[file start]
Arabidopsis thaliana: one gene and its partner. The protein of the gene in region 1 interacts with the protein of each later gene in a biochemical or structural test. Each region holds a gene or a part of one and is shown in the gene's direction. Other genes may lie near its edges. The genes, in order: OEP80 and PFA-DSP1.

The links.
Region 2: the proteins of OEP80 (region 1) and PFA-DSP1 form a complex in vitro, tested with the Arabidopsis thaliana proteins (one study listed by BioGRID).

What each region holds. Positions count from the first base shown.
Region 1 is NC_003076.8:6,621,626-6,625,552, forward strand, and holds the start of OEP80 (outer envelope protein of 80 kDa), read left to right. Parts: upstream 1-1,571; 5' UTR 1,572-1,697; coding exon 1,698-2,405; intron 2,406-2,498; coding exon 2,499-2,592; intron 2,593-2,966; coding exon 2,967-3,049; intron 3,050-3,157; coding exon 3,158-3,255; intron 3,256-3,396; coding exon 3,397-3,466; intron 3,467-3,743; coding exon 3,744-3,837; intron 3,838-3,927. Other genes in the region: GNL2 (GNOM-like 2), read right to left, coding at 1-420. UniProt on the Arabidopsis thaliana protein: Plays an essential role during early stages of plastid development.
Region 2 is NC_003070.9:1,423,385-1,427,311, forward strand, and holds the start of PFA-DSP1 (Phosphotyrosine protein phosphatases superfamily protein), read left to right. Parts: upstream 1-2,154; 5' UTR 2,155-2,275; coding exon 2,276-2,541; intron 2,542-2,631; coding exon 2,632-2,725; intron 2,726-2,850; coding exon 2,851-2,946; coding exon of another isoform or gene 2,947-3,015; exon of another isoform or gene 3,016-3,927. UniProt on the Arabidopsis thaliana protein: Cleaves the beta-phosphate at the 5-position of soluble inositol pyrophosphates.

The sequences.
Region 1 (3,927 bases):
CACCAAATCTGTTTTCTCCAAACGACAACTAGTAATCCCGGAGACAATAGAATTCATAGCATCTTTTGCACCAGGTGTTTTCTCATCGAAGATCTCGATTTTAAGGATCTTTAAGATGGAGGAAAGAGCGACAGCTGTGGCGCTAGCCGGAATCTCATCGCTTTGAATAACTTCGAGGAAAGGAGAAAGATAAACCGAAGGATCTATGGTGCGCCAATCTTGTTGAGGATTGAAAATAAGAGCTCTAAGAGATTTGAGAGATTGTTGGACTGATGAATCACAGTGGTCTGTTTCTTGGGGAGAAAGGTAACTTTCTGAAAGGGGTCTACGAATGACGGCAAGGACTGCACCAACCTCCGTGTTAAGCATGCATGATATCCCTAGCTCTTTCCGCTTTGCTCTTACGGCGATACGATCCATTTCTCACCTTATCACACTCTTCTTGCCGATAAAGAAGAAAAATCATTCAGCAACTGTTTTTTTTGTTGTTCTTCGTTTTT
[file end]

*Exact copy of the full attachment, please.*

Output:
Arabidopsis thaliana: one gene and its partner. The protein of the gene in region 1 interacts with the protein of each later gene in a biochemical or structural test. Each region holds a gene or a part of one and is shown in the gene's direction. Other genes may lie near its edges. The genes, in order: OEP80 and PFA-DSP1.

The links.
Region 2: the proteins of OEP80 (region 1) and PFA-DSP1 form a complex in vitro, tested with the Arabidopsis thaliana proteins (one study listed by BioGRID).

What each region holds. Positions count from the first base shown.
Region 1 is NC_003076.8:6,621,626-6,625,552, forward strand, and holds the start of OEP80 (outer envelope protein of 80 kDa), read left to right. Parts: upstream 1-1,571; 5' UTR 1,572-1,697; coding exon 1,698-2,405; intron 2,406-2,498; coding exon 2,499-2,592; intron 2,593-2,966; coding exon 2,967-3,049; intron 3,050-3,157; coding exon 3,158-3,255; intron 3,256-3,396; coding exon 3,397-3,466; intron 3,467-3,743; coding exon 3,744-3,837; intron 3,838-3,927. Other genes in the region: GNL2 (GNOM-like 2), read right to left, coding at 1-420. UniProt on the Arabidopsis thaliana protein: Plays an essential role during early stages of plastid development.
Region 2 is NC_003070.9:1,423,385-1,427,311, forward strand, and holds the start of PFA-DSP1 (Phosphotyrosine protein phosphatases superfamily protein), read left to right. Parts: upstream 1-2,154; 5' UTR 2,155-2,275; coding exon 2,276-2,541; intron 2,542-2,631; coding exon 2,632-2,725; intron 2,726-2,850; coding exon 2,851-2,946; coding exon of another isoform or gene 2,947-3,015; exon of another isoform or gene 3,016-3,927. UniProt on the Arabidopsis thaliana protein: Cleaves the beta-phosphate at the 5-position of soluble inositol pyrophosphates.

The sequences.
Region 1 (3,927 bases):
CACCAAATCTGTTTTCTCCAAACGACAACTAGTAATCCCGGAGACAATAGAATTCATAGCATCTTTTGCACCAGGTGTTTTCTCATCGAAGATCTCGATTTTAAGGATCTTTAAGATGGAGGAAAGAGCGACAGCTGTGGCGCTAGCCGGAATCTCATCGCTTTGAATAACTTCGAGGAAAGGAGAAAGATAAACCGAAGGATCTATGGTGCGCCAATCTTGTTGAGGATTGAAAATAAGAGCTCTAAGAGATTTGAGAGATTGTTGGACTGATGAATCACAGTGGTCTGTTTCTTGGGGAGAAAGGTAACTTTCTGAAAGGGGTCTACGAATGACGGCAAGGACTGCACCAACCTCCGTGTTAAGCATGCATGATATCCCTAGCTCTTTCCGCTTTGCTCTTACGGCGATACGATCCATTTCTCACCTTATCACACTCTTCTTGCCGATAAAGAAGAAAAATCATTCAGCAACTGTTTTTTTTGTTGTTCTTCGTTTTT